Remember Amélie, waitress in Montmartre and expert of life’s little pleasures? There’s one scene where she’s running her fingers through a sackful of grain, and throughout the film, she keeps picking up flat, smooth stones and pebbles for stone-skimming on Canal Saint-Martin.
Do you also catch yourself having Amélie-esque habits, such as ceaselessly running your fingers through the tassels of your blue scarf, or feeling the urge to touch this whenever you see a reproduction of it? Surrealist objects are disturbing, it’s true, but I’d nevertheless like to stroke the fur-lined tea cup. Breton said of the objects in Apollinaire‘s studio, “ils prennent le goût à rebrousse-poil.” I like this expression, for it captures the slight uneasiness provoked by the materiality of some objects, a feeling of both attraction and repulsion resulting in a peculiar kind of pleasure, giving you the heebie-jeebies. Imagine stroking a cat’s fur against the grain; it’ll make her purr and hiss at the same time.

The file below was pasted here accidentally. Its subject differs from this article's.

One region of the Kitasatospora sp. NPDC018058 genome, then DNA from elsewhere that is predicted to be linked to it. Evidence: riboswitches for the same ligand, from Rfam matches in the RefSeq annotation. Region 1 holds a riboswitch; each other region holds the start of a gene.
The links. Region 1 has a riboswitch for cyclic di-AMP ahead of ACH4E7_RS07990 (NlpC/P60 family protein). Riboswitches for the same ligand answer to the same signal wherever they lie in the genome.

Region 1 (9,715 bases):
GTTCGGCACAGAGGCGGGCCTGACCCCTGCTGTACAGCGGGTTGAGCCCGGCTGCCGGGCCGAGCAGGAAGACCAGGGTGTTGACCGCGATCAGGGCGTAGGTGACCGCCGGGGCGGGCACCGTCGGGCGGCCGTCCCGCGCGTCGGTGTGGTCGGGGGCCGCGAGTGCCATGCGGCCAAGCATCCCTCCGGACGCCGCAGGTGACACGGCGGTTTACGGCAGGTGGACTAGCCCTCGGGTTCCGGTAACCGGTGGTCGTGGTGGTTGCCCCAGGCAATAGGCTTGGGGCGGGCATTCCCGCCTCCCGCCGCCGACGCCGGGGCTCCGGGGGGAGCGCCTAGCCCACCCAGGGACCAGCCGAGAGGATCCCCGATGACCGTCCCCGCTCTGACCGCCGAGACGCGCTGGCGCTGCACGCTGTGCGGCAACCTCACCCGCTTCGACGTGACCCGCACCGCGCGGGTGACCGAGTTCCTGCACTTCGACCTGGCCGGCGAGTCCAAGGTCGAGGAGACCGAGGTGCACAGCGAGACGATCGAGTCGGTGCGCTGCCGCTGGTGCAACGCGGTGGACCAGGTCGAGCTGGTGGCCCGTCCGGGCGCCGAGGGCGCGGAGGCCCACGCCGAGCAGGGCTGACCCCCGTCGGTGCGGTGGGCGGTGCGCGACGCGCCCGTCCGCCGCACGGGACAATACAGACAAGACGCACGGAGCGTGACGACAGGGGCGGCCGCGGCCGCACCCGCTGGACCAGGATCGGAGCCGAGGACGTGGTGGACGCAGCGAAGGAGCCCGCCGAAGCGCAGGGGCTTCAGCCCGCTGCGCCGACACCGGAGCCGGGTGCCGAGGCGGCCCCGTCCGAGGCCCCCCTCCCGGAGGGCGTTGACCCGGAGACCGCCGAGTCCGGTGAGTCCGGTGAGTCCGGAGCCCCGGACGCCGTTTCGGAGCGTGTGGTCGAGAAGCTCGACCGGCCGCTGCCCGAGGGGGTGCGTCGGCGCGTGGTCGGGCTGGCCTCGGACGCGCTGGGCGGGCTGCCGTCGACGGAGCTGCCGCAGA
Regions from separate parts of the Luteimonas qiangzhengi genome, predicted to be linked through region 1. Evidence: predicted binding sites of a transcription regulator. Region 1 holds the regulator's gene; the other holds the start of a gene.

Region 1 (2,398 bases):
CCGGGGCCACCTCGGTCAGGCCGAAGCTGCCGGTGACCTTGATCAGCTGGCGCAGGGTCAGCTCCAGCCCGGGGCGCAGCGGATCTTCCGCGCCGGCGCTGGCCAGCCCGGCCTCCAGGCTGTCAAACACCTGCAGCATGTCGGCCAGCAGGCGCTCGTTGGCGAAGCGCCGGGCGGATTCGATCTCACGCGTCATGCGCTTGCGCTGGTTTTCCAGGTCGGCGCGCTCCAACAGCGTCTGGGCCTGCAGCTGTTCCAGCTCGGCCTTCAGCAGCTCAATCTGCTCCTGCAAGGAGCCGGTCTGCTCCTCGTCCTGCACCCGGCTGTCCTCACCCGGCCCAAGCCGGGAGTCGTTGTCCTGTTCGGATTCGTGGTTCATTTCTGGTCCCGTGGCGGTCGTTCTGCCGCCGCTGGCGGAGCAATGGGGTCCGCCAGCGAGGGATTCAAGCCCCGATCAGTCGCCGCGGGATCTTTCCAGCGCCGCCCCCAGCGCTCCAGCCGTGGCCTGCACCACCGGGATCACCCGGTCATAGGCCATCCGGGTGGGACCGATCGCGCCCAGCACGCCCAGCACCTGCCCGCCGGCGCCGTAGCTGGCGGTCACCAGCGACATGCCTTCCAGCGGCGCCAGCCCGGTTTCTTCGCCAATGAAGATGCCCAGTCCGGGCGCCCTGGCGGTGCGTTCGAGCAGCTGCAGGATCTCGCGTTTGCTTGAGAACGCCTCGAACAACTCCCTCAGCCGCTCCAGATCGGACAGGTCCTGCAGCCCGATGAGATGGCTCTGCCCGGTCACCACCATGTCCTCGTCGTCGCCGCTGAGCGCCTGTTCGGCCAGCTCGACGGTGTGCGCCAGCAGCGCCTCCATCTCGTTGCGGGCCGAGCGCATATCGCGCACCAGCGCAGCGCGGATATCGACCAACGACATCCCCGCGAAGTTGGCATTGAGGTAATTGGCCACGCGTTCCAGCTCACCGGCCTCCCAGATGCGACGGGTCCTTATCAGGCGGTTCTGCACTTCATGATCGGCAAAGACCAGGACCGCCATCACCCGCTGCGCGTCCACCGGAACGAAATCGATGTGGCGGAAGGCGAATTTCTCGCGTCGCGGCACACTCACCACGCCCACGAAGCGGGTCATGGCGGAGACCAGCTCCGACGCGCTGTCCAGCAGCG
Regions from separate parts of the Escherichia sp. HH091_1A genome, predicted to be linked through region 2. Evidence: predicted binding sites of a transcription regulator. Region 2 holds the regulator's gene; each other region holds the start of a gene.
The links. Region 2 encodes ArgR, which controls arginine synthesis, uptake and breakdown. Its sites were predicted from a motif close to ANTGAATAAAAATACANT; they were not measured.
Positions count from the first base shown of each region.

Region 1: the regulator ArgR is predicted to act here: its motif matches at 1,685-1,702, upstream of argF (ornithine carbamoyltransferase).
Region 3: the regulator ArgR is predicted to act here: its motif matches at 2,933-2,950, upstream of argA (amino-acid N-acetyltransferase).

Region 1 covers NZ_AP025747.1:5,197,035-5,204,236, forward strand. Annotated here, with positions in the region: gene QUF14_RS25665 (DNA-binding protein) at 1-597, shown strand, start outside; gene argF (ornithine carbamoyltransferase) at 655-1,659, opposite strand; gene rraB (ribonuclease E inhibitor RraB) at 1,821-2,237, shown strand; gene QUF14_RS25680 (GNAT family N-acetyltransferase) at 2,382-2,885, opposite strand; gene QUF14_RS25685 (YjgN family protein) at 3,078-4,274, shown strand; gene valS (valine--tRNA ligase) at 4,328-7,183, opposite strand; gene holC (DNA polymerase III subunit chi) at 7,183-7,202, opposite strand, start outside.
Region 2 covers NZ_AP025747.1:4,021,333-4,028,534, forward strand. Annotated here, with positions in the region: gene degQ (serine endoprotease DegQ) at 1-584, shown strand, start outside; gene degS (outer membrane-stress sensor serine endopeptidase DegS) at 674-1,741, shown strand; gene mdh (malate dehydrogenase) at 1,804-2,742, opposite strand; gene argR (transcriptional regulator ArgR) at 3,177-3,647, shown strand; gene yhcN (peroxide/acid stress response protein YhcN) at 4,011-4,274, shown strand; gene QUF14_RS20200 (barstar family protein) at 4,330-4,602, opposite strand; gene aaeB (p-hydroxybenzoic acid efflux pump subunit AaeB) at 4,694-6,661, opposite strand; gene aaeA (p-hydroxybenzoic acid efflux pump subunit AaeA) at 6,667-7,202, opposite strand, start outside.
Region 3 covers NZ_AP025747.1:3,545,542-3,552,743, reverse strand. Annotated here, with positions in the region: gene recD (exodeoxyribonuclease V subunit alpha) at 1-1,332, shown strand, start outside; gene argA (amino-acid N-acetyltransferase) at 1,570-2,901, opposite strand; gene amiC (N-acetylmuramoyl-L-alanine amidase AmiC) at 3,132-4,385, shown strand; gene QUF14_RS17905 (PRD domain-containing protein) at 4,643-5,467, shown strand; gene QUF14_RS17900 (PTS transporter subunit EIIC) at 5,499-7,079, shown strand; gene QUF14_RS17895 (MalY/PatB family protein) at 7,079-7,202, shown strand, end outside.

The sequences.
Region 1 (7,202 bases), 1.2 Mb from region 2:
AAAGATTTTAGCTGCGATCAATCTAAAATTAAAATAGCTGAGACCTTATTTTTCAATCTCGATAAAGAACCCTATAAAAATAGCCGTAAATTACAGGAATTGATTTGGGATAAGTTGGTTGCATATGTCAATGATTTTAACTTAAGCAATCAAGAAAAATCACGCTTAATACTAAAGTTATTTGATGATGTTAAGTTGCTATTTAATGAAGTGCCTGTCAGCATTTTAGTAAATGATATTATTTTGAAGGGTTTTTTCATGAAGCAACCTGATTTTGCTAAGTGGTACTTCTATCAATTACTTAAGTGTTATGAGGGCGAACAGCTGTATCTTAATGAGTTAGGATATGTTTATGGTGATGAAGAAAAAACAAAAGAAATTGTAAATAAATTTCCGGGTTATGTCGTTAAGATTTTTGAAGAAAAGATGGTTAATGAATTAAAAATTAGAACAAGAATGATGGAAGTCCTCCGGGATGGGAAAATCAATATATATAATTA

Do you also often feel the impulse to touch and hug people, but are too afraid to break into their comfort zone – not to mention the sensitive issue of cultural differences? Do you also sometimes deplore the disappearance of letters? It’s hard to imagine life without e-mails and the Internet, but I can’t help thinking how wonderful it would be to receive more letters like the one Mimi Parent sent to André and Élisa Breton in the summer of 1959. Attaching two dragonfly wings to the initial of “amis” – what a beautiful, touching image of summer, playfulness, lightness and friendship.